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Ireland's water sector calls for clarity on funding

The water sector in Ireland needs clarity on its long-term funding model in order to be confident about investing and innovating for the future, industry figures agreed at WWT's Water Ireland conference.

A specially-convened committee of the Dail – The Joint Committee of the Future Funding of Water Services – is due to make recommendations on the issue to the Irish Government next month. Following the collapse of the unpopular compulsory metering and charging regime previously pursued by Irish Water, an expert commission set up by the Minister for the Environment recommended in December that households be given an allowance for water use and that only ‘wasteful’ usage should be charged. However, this left open the question of how ongoing funding for Irish Water’s significant programme of investment should be determined and maintained.

Maria Graham, Assistant Secretary for Water and Planning for the Irish Government, told the conference that the committee was expected to report on April 14th and the Government would then take a month to consider the recommendation. “The outcome of these deliberations is likely to have profound implications for the delivery of water services in Ireland,” she said. The Government had paid €125M in 2016/7 to fill the gap left by the suspension of charging, and would need to pay another €114M in the coming year if charging was not restored, she added.

Sheenagh Rooney, director of water at the economic regulator CER, said that despite the uncertainty, the CER was continuing its scrutiny and benchmarking of Irish Water’s spending: for example, it has set the utility a target of reducing its Opex costs by 5% a year. The regulator also wants to see progress on simplifying the system of charges for non-domestic water connections: currently there are around 900 different charges for businesses using water, a legacy of the fact that water was administered by Ireland’s 31 local authorities prior to the creation of Irish Water in 2014. “Irish Water are on a journey – they are some way along that journey and it’s our job to ensure they continue on this path and achieve value for customers,” said Rooney.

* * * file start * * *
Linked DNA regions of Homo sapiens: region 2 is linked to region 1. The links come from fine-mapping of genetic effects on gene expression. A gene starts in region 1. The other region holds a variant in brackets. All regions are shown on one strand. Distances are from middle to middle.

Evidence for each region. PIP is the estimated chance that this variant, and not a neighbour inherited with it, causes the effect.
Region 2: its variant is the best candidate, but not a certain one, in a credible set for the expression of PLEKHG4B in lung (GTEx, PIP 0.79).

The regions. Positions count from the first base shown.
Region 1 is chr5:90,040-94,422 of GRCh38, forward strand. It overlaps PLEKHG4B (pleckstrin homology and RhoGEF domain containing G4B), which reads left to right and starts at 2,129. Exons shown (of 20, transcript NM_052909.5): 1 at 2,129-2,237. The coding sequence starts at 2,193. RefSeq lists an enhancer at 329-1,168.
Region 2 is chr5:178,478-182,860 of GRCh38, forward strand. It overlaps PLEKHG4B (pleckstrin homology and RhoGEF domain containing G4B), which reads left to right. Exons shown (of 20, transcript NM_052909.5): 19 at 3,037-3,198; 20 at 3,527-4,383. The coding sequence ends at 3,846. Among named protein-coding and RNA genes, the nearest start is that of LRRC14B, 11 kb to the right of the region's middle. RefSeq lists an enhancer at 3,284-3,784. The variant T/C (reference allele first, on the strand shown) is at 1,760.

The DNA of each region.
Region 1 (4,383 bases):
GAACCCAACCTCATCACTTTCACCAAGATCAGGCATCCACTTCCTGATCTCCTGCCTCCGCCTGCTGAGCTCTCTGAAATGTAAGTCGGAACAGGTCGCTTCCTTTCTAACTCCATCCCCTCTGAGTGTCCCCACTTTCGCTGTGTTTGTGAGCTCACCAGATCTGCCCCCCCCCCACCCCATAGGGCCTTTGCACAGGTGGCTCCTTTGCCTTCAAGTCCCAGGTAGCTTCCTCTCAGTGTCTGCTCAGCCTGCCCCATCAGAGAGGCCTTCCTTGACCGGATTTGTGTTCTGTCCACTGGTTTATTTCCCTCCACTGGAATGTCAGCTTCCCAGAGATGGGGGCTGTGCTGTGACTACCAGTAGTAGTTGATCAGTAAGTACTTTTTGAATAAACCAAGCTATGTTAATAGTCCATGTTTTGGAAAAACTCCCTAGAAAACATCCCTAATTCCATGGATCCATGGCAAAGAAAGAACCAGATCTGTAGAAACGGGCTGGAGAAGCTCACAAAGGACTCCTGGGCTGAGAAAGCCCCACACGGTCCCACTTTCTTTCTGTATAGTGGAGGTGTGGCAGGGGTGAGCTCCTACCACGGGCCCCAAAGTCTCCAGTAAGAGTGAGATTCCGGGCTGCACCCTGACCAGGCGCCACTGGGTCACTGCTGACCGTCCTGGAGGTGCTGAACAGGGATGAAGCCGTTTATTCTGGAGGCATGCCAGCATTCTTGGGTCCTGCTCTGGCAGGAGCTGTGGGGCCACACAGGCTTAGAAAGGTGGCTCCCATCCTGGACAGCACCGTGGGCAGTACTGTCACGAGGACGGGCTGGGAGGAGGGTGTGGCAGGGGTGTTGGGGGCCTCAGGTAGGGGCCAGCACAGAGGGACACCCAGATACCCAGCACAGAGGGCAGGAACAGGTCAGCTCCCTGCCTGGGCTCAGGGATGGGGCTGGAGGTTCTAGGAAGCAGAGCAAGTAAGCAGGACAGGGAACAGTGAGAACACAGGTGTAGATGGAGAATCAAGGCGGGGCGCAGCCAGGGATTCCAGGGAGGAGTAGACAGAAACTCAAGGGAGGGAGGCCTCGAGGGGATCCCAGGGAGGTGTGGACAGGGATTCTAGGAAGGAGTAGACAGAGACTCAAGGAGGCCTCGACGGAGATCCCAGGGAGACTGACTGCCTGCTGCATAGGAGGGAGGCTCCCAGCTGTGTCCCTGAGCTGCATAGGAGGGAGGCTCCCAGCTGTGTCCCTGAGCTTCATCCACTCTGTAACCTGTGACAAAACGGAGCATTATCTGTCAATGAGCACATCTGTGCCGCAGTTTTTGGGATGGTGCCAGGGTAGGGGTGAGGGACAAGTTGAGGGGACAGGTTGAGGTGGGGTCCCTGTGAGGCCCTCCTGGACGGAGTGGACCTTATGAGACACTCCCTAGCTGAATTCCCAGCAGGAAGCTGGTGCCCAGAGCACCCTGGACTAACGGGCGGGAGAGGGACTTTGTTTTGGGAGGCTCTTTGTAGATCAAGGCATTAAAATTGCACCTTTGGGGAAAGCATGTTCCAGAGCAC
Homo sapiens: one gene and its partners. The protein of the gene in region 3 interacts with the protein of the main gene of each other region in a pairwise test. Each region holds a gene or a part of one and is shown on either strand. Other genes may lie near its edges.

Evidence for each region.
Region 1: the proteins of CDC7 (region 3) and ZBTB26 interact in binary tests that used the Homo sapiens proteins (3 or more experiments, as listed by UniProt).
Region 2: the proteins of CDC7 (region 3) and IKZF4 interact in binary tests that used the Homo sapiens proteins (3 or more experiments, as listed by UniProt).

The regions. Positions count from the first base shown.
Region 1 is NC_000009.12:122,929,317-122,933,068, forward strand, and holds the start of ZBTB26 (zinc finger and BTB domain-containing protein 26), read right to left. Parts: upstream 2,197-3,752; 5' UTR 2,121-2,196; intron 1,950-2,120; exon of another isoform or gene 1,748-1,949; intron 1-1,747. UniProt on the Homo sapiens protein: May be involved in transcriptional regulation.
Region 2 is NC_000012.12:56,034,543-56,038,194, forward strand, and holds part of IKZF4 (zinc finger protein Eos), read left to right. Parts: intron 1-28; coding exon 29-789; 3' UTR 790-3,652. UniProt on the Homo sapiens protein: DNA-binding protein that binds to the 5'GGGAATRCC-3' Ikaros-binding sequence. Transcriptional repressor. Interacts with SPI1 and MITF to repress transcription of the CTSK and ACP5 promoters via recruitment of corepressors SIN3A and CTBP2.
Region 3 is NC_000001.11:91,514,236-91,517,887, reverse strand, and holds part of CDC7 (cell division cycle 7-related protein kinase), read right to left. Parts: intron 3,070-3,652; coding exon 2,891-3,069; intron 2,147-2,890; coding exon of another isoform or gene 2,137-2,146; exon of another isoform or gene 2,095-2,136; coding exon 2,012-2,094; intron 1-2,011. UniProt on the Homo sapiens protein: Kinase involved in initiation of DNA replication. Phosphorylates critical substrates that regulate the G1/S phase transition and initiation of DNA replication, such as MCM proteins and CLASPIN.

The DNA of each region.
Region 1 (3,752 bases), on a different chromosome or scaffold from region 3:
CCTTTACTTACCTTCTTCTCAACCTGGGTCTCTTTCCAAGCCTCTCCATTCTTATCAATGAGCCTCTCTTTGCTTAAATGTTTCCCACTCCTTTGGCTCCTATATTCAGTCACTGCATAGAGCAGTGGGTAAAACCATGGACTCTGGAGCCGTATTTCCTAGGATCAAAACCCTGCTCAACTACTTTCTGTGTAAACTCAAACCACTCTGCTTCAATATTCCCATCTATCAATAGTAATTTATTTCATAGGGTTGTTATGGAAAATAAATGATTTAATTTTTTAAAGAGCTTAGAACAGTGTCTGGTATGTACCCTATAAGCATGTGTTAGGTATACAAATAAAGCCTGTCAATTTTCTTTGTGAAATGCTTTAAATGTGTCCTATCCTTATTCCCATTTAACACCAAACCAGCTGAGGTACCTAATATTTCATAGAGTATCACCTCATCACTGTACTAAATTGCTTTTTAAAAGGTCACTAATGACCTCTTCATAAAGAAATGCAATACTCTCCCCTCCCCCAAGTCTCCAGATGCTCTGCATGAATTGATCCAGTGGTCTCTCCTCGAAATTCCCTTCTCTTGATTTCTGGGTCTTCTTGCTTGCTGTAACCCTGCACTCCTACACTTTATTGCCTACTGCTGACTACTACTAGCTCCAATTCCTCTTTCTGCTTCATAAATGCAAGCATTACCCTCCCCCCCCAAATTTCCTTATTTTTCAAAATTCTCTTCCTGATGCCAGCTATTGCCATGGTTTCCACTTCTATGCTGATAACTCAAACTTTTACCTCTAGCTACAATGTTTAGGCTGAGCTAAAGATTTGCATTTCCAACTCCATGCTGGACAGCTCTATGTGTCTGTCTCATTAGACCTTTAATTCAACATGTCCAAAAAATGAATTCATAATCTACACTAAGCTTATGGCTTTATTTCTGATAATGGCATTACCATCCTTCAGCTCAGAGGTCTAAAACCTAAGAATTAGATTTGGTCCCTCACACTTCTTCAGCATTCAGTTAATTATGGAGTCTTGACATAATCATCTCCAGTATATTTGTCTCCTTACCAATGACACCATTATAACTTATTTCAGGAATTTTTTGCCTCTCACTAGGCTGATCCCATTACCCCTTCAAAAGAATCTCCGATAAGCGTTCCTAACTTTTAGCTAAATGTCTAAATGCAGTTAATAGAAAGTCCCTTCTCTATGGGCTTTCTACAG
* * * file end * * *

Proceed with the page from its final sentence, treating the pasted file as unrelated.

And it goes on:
Dr Tom Collins, chair of the Public Water Forum, which represents the interests of the public and water consumers, said that water provision was seen as a public service in Ireland rather than a utility, which is why many reject the word “customers”. He said that charging for excess use, as recommended by the commission, needed to be handled in a “gentle way”; for example by giving people a year to correct excessive water use before charges were levied. He conceded that metering was necessary in order to determine normal and excessive use, but wanted the emphasis to be put on involving people in water conservation.

“We want the community to be seen as an active partner in water and environmental management, rather than passive consumers,” said Collins. “We’re interested in each household being engaged in water conservation in their everyday lives.”

WWT’s Water Ireland conference was held in Ashbourne on Tuesday, March 28th and sponsored by Celtic Anglian Water (CAW).

Author: James Brockett,
Topic: Policy & Regulation
Tags: Ireland , funding , water , metering

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